Ju Kyu-chang is also director of the Korean Workers’ Party (KWP) Machine-Building Industry Department, former head of the KWP Second Economic Committee and past head of the National Academy of Natural Sciences. All three government agencies are named by US, UN, EU and other governments as deeply involved in covert nuclear and ballistic missile production, research and export.
According to a May 2010 confidential report to the United Nations Security Council, “Ju served as the overall supervisor for North Korea’s missile development, including oversight of the April 5, 2009 Taepo Dong-2 (TD-2) missile launch and the failed July 2006 TD-2 launch.”
Those two missile launches were the predecessors to the upcoming launch this month of an “earth observation satellite”. Both ballistic missile launches immediately preceded Pyongyang’s two underground nuclear explosions.
Daniel Pinkston, an analyst with the International Crisis Group (ICG), said Ju Kyu-chang has “technical expertise regarding the SLV [space launch vehicle] and satellite programs and the nuclear weapons program”. In its June 2009 report “North Korea’s nuclear and missile programs”, ICG said Ju Kyu-chang “is believed to be in charge of an independent entity with custody of North Korea’s nuclear bombs” and “was in charge of the August 1998 attempted satellite launch and the 2009 launch”.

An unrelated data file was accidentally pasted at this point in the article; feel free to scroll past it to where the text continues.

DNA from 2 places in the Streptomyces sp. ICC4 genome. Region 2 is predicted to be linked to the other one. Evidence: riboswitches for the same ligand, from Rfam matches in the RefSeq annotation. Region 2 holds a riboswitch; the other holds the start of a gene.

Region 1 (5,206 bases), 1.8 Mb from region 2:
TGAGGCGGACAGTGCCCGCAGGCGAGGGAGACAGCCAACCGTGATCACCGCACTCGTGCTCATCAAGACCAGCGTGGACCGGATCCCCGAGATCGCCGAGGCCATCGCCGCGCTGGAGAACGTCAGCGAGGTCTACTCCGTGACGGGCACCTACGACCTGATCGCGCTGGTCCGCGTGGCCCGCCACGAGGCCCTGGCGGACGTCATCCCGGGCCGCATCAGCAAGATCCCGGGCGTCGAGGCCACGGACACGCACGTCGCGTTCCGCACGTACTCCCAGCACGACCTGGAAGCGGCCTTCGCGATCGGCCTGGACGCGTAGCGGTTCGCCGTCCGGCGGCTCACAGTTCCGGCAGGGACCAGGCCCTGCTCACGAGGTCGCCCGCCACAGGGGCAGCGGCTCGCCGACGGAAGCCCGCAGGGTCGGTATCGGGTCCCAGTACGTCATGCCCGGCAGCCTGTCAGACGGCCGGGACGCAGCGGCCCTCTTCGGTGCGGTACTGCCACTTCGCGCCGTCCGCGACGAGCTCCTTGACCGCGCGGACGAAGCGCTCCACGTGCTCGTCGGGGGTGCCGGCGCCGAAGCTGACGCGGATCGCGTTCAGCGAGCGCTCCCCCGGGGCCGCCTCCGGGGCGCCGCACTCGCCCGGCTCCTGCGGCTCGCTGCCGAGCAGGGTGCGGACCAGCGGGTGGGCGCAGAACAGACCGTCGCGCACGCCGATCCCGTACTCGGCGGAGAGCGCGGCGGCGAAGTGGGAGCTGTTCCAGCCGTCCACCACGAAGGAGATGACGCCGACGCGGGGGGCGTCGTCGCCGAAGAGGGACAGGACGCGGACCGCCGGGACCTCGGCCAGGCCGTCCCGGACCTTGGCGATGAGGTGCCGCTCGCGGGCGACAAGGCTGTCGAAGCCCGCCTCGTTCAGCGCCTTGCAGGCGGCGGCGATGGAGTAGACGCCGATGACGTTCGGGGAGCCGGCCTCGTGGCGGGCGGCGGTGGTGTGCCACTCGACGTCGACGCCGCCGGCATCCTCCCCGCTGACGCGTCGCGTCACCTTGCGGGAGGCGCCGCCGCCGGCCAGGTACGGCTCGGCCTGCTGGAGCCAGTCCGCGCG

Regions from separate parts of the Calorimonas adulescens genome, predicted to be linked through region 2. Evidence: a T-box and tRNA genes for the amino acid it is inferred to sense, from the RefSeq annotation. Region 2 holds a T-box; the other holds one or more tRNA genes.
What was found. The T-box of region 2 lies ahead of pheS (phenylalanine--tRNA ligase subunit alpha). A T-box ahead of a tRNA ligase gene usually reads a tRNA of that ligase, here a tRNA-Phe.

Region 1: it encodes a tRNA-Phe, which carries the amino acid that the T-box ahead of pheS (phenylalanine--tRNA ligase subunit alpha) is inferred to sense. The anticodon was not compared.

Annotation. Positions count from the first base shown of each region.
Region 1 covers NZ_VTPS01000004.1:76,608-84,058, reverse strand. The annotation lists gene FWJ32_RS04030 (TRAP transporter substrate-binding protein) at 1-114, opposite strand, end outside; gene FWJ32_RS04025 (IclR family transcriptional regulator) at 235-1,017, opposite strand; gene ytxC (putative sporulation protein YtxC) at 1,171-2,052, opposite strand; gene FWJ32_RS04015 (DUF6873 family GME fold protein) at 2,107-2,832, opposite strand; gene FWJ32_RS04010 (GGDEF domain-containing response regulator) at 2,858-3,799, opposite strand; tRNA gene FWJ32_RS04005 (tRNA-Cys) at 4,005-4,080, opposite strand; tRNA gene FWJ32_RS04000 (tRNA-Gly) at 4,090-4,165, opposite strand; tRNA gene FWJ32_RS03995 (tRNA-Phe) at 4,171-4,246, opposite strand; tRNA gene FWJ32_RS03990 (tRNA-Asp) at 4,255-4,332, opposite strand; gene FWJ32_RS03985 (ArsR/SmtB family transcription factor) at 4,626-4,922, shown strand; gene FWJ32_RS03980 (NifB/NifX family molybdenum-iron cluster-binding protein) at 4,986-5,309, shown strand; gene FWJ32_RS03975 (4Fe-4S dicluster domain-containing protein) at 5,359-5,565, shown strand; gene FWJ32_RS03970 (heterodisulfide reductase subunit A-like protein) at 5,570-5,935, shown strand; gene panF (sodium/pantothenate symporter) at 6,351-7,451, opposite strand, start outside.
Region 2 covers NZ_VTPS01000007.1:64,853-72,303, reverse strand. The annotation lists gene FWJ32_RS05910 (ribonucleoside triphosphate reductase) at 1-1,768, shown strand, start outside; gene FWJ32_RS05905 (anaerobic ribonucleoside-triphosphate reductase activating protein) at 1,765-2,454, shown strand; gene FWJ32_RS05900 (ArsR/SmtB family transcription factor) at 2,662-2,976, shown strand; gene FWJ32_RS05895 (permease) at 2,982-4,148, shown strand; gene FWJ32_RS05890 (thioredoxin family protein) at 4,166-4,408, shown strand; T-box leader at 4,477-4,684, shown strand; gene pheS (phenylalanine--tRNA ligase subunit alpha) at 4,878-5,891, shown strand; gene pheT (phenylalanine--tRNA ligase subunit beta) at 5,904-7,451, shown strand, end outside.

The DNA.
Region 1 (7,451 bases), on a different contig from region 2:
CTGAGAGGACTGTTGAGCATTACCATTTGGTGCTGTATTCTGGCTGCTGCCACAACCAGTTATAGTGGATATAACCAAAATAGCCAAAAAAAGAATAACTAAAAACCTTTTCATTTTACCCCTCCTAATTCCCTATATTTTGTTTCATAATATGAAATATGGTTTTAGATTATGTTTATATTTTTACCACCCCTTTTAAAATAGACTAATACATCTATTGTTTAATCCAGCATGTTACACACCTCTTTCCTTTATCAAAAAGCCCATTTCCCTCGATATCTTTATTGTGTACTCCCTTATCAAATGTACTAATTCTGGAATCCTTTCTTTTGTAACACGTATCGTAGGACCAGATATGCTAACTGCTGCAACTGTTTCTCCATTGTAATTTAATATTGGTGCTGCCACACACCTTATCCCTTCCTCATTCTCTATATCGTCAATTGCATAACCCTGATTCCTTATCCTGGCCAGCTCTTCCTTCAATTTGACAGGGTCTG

“I would equate Ju with General Leslie Groves, who headed the US Manhattan Project that produced atomic bombs during World War II,” said Larry Niksch, a senior associate with the Washington-based Center for Strategic and International Studies and former Asian affairs specialist for 43 years with the non-partisan Congressional Research Service. “Ju runs the day-to-day programs to develop missiles and probably nuclear weapons,” he said in an e-mail this week.
Niksch wrote that Pyongyang reacted to international sanctions by “fashioning an alternative based on illicit programs: counterfeiting of US currency and products, narcotics smuggling, and selling missiles and other weapons to other ‘rogue’ nations like Syria, Pakistan, and Iran, and terrorist groups like Hezbollah … I estimate that North Korean earnings from various forms of collaboration with Iran earns Pyongyang upwards of $2 billion annually. Kim Jong-il distributed much of these earnings to his military and communist elite to keep them satisfied and loyal.”
Paek Se-bong is chairman of the government’s Second Economic Committee (SEC). A classified May 2010 UN “Report to the Security Council from the Panel of Experts” said, “It is broadly believed that the Second Economic Committee of the National Defense Commission plays the largest and most prominent role in nuclear, other WMD and missile-related development programs as well as in arranging and conducting arms-related exports.”
According to 2010 US government documents “The US has reason to believe … [the Second Economic Committee] has been used for North Korea-Iran proliferation-related transactions.” A 2009 UN report to the Security Council said the SEC “is a national-level organization responsible for research and development of North Korea’s advanced weapons systems, including missiles and probably nuclear weapons”. The same UN report said, “Paek is the chief operating officer of the DPRK’s [Democratic People’s Republic of Korea’s] military industry, the country’s largest employer and economic consumer.”